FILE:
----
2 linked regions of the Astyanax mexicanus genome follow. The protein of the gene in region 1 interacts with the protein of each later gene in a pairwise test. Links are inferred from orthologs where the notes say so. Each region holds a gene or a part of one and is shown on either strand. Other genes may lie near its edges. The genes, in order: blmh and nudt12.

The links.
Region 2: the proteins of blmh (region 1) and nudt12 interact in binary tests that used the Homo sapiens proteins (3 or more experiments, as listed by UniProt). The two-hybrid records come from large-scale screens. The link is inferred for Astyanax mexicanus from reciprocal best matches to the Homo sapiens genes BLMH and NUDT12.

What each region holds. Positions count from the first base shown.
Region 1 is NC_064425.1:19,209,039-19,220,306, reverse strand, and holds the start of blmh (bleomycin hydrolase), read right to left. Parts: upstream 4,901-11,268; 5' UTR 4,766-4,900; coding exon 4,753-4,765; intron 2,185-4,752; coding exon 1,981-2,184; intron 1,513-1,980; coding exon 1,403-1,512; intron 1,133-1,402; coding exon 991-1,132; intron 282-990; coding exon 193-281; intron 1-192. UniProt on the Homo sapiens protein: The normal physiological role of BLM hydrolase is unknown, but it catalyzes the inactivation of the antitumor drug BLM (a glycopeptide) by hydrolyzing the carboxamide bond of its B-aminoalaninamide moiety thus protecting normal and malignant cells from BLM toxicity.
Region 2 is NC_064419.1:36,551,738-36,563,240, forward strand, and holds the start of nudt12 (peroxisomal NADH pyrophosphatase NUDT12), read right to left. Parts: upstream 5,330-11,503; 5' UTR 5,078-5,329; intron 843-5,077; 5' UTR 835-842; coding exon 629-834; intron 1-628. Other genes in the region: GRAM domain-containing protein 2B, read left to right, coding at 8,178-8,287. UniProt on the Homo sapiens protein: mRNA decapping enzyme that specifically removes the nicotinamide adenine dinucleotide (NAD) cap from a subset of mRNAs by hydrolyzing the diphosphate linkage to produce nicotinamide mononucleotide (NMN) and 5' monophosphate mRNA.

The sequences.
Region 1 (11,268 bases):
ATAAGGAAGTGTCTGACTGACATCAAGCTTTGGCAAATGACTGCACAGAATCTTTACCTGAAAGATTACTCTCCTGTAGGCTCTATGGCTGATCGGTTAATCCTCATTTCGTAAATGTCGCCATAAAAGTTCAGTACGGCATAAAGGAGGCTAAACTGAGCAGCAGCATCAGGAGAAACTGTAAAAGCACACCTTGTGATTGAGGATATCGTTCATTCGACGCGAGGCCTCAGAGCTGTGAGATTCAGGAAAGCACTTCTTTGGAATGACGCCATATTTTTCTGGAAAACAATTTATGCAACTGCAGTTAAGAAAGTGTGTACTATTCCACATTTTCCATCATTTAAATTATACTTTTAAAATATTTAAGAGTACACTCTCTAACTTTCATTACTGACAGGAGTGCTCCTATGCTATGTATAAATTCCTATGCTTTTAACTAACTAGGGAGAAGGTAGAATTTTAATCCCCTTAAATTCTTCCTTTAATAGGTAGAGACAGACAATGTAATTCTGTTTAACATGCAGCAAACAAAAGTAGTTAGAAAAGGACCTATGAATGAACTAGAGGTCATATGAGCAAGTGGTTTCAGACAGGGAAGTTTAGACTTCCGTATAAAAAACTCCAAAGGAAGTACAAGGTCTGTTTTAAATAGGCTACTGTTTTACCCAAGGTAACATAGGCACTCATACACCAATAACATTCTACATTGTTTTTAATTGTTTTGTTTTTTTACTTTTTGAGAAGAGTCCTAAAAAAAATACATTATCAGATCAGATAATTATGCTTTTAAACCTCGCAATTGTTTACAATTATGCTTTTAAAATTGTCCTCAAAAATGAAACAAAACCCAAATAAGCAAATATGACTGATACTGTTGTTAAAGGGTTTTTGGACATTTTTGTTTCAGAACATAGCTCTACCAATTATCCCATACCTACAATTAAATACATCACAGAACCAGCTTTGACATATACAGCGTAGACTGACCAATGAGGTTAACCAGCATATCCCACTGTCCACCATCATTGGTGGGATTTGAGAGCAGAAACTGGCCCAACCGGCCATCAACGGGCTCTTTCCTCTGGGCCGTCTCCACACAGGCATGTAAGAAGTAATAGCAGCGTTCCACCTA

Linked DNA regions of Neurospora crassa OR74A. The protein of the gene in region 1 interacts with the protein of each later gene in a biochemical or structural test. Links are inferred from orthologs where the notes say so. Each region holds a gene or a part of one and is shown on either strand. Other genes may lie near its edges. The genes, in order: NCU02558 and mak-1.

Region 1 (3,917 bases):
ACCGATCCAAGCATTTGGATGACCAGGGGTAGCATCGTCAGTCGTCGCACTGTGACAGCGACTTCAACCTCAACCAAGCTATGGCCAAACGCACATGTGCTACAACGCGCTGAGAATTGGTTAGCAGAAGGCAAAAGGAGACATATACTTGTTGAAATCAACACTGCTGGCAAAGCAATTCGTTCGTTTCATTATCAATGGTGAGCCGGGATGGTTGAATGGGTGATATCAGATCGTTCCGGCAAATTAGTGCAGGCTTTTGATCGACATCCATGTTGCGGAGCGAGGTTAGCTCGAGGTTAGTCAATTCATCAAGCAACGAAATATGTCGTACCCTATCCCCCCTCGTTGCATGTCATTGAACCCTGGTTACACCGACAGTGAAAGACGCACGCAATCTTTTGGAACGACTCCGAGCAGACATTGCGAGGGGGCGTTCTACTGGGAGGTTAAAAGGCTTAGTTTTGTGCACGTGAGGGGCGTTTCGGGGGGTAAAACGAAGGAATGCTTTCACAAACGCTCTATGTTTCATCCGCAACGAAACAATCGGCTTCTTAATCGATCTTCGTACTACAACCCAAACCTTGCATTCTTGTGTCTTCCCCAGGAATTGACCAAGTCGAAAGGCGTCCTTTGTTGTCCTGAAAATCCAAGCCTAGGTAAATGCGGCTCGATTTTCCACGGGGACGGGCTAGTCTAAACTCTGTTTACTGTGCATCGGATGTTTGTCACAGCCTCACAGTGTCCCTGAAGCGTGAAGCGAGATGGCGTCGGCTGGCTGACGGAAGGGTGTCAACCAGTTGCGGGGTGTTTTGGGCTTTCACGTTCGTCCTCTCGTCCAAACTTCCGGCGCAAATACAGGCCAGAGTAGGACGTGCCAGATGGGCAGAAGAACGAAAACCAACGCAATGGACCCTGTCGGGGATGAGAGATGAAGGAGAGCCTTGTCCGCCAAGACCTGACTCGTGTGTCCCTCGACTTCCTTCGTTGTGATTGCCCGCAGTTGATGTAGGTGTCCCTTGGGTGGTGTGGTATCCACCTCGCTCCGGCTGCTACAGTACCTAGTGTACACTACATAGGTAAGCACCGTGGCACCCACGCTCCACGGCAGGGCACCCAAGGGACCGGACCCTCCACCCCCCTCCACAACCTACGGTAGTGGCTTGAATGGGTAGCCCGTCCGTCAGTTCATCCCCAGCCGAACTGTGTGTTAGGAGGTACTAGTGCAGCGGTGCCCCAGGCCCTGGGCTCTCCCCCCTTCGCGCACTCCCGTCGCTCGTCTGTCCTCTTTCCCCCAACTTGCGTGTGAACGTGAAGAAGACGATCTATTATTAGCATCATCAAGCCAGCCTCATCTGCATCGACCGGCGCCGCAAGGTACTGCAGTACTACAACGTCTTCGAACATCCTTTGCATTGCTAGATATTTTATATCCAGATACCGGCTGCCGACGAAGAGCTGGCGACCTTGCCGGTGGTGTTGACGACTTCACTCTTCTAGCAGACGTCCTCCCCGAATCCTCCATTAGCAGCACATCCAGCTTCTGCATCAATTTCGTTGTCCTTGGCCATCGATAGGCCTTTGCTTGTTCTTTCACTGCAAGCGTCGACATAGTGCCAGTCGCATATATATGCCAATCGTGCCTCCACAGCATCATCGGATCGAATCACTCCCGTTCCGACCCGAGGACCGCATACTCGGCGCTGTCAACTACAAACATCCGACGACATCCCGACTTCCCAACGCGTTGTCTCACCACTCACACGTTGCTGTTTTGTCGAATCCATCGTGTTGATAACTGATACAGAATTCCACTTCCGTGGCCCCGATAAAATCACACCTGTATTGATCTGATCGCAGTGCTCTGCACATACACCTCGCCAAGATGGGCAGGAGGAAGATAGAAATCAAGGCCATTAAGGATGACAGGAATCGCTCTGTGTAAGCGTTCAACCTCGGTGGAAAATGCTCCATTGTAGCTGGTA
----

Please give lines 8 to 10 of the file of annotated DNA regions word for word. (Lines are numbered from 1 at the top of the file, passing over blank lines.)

Region 1 (11,268 bases):
ATAAGGAAGTGTCTGACTGACATCAAGCTTTGGCAAATGACTGCACAGAATCTTTACCTGAAAGATTACTCTCCTGTAGGCTCTATGGCTGATCGGTTAATCCTCATTTCGTAAATGTCGCCATAAAAGTTCAGTACGGCATAAAGGAGGCTAAACTGAGCAGCAGCATCAGGAGAAACTGTAAAAGCACACCTTGTGATTGAGGATATCGTTCATTCGACGCGAGGCCTCAGAGCTGTGAGATTCAGGAAAGCACTTCTTTGGAATGACGCCATATTTTTCTGGAAAACAATTTATGCAACTGCAGTTAAGAAAGTGTGTACTATTCCACATTTTCCATCATTTAAATTATACTTTTAAAATATTTAAGAGTACACTCTCTAACTTTCATTACTGACAGGAGTGCTCCTATGCTATGTATAAATTCCTATGCTTTTAACTAACTAGGGAGAAGGTAGAATTTTAATCCCCTTAAATTCTTCCTTTAATAGGTAGAGACAGACAATGTAATTCTGTTTAACATGCAGCAAACAAAAGTAGTTAGAAAAGGACCTATGAATGAACTAGAGGTCATATGAGCAAGTGGTTTCAGACAGGGAAGTTTAGACTTCCGTATAAAAAACTCCAAAGGAAGTACAAGGTCTGTTTTAAATAGGCTACTGTTTTACCCAAGGTAACATAGGCACTCATACACCAATAACATTCTACATTGTTTTTAATTGTTTTGTTTTTTTACTTTTTGAGAAGAGTCCTAAAAAAAATACATTATCAGATCAGATAATTATGCTTTTAAACCTCGCAATTGTTTACAATTATGCTTTTAAAATTGTCCTCAAAAATGAAACAAAACCCAAATAAGCAAATATGACTGATACTGTTGTTAAAGGGTTTTTGGACATTTTTGTTTCAGAACATAGCTCTACCAATTATCCCATACCTACAATTAAATACATCACAGAACCAGCTTTGACATATACAGCGTAGACTGACCAATGAGGTTAACCAGCATATCCCACTGTCCACCATCATTGGTGGGATTTGAGAGCAGAAACTGGCCCAACCGGCCATCAACGGGCTCTTTCCTCTGGGCCGTCTCCACACAGGCATGTAAGAAGTAATAGCAGCGTTCCACCTA

Linked DNA regions of Neurospora crassa OR74A. The protein of the gene in region 1 interacts with the protein of each later gene in a biochemical or structural test. Links are inferred from orthologs where the notes say so. Each region holds a gene or a part of one and is shown on either strand. Other genes may lie near its edges. The genes, in order: NCU02558 and mak-1.